Globalgig brings low-cost international data SIMs to airports

After expanding its domestic SIM plans to include global coverage, mobile data provider Globalgig has made the next logical step, moving into duty-free stores in three major Australian airports.

After expanding its domestic SIM plans to include global coverage, mobile data provider Globalgig has made the next logical step, moving into duty-free stores in three major Australian airports.

The move will give travellers access to Globalgig SIMs in duty-free stores in Sydney, Melbourne and Brisbane airports, all of which are operated by the Nuance retail group. Thanks to a recently-launched Home & Abroad plan , the Globalgig SIM gives consumers access to local data (for 2 cents per MB) as well low-priced data in the United States, UK and Ireland (5 cents per MB), removing the need for roaming and going some way to preventing post-travel bill shock. The pricing is the same as for Globalgig's original domestic data plan: AU$9 for 1GB of data, AU$19 for 3GB and AU$29 for 5GB.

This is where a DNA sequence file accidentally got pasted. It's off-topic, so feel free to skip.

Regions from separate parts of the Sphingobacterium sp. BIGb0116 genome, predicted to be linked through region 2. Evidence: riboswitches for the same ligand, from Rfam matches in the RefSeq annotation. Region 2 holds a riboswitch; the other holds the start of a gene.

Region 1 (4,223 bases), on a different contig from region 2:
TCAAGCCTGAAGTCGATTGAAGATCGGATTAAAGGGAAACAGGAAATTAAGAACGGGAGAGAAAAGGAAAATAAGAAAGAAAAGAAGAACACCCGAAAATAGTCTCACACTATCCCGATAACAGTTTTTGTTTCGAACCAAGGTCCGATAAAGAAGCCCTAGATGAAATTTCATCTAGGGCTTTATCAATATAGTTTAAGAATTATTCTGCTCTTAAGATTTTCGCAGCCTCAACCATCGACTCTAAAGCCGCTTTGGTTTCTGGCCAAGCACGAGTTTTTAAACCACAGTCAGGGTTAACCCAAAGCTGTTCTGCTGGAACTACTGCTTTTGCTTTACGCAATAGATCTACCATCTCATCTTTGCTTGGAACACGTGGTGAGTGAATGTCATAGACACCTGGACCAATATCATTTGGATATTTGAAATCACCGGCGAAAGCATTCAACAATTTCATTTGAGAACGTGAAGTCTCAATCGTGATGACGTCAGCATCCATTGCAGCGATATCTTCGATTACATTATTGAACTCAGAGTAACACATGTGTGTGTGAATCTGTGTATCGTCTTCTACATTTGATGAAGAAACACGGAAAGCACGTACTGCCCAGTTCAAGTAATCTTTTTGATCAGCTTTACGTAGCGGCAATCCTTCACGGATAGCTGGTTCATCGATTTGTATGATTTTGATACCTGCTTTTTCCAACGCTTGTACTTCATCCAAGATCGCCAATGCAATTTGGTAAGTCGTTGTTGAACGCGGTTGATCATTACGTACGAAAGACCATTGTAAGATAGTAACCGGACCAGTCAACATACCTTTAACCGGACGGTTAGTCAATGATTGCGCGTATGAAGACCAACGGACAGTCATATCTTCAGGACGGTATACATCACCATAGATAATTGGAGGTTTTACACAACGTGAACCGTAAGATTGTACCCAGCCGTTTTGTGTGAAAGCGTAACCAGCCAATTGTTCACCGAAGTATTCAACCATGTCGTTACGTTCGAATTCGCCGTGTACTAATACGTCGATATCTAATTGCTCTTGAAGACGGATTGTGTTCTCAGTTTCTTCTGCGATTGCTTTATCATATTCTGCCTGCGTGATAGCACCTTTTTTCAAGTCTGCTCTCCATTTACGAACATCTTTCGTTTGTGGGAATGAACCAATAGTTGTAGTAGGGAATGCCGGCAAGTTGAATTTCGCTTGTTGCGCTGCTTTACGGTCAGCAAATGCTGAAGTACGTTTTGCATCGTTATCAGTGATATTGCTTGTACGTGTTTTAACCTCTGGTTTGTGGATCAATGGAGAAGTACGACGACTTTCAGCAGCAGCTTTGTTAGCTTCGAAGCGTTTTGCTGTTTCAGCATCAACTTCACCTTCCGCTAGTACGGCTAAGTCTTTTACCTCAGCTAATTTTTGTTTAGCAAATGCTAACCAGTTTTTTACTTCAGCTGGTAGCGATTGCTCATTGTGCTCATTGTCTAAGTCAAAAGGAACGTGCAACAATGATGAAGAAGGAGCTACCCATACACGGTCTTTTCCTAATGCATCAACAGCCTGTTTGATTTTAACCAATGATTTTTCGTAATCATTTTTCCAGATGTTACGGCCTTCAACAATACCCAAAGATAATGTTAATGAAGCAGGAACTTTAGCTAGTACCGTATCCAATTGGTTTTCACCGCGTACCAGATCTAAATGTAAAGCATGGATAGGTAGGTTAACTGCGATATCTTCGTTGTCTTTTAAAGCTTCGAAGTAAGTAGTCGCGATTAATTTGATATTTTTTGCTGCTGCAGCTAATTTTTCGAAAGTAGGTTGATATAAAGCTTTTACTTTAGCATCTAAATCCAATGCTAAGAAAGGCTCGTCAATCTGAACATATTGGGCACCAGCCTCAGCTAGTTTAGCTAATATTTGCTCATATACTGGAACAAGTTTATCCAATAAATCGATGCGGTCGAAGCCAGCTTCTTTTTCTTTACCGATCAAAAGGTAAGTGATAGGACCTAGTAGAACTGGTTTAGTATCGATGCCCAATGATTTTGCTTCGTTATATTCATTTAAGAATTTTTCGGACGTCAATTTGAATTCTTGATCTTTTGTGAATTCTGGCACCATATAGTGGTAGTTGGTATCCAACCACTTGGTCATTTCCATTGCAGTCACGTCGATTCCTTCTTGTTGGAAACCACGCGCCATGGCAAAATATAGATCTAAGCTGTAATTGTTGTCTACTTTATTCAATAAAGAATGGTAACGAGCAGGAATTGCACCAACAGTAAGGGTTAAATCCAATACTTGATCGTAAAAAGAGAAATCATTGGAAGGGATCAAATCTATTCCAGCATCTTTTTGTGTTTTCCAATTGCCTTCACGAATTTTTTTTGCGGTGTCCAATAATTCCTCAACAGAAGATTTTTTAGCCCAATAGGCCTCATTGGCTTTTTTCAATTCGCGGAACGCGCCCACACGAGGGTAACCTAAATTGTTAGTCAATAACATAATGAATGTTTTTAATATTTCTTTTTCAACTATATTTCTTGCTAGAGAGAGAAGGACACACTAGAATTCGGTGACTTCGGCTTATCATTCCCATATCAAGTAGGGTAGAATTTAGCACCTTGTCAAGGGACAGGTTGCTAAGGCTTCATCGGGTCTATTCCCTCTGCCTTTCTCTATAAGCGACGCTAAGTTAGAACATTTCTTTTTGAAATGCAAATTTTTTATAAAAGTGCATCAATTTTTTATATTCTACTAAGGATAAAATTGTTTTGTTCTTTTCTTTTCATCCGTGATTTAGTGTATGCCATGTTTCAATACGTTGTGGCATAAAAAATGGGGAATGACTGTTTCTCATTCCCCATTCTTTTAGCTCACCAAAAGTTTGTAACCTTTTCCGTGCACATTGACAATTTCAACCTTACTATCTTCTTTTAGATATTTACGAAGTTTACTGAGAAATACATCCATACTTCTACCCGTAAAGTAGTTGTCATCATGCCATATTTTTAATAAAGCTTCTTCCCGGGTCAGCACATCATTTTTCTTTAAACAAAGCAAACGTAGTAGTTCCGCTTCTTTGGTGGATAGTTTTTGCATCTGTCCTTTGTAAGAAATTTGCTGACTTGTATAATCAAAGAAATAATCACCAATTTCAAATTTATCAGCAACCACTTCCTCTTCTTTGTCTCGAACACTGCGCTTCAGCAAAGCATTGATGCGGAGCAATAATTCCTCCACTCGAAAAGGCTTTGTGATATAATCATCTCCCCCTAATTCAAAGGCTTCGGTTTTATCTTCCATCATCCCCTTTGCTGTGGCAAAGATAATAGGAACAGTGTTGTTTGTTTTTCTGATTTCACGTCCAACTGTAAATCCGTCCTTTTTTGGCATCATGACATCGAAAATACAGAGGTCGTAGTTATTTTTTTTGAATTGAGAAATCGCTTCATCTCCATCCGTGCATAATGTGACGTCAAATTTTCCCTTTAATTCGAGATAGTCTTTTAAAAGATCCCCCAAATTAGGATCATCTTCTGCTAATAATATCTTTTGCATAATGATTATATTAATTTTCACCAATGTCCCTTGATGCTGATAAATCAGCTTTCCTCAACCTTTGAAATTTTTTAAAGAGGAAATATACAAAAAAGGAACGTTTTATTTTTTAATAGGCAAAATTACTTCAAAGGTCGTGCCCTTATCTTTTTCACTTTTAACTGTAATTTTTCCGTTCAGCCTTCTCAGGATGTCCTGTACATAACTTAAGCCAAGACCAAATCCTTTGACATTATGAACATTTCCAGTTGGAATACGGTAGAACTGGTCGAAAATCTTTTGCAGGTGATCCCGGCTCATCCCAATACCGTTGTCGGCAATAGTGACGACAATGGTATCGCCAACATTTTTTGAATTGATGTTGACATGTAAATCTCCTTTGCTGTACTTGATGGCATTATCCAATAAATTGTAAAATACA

It's a win for travellers, who no longer need to set up roaming with their local telco before leaving or organise a new SIM when they reach their final destination. While the SIM offers low rates in the US, UK and Ireland, it also offers data for between 10 and 20 cents per MB in a further 36 countries (rates vary depending on the country).

According to Globalgig channel sales and marketing manager Matt Farmer, it's a "big day for Australian travellers" who no longer need to turn off their data when heading overseas.

"Many travellers simply don't use data overseas as, until now, it's been very expensive and often very complex," he said. "By using Globalgig's low cost mobile broadband you can just put the SIM card in your tablet or mobile device and only pay for what you use."

The Sydney, Melbourne and Brisbane duty-free stores will join a number of other brick and mortar retailers in stocking Globalgig SIM products, including Dick Smith and Big W.

About the author

Claire Reilly is CNET's news writer, based in Sydney, Australia. When she's not breaking stories, she's a part-time Simpsons guru, hair metal enthusiast and blue cheese aficionado.

 

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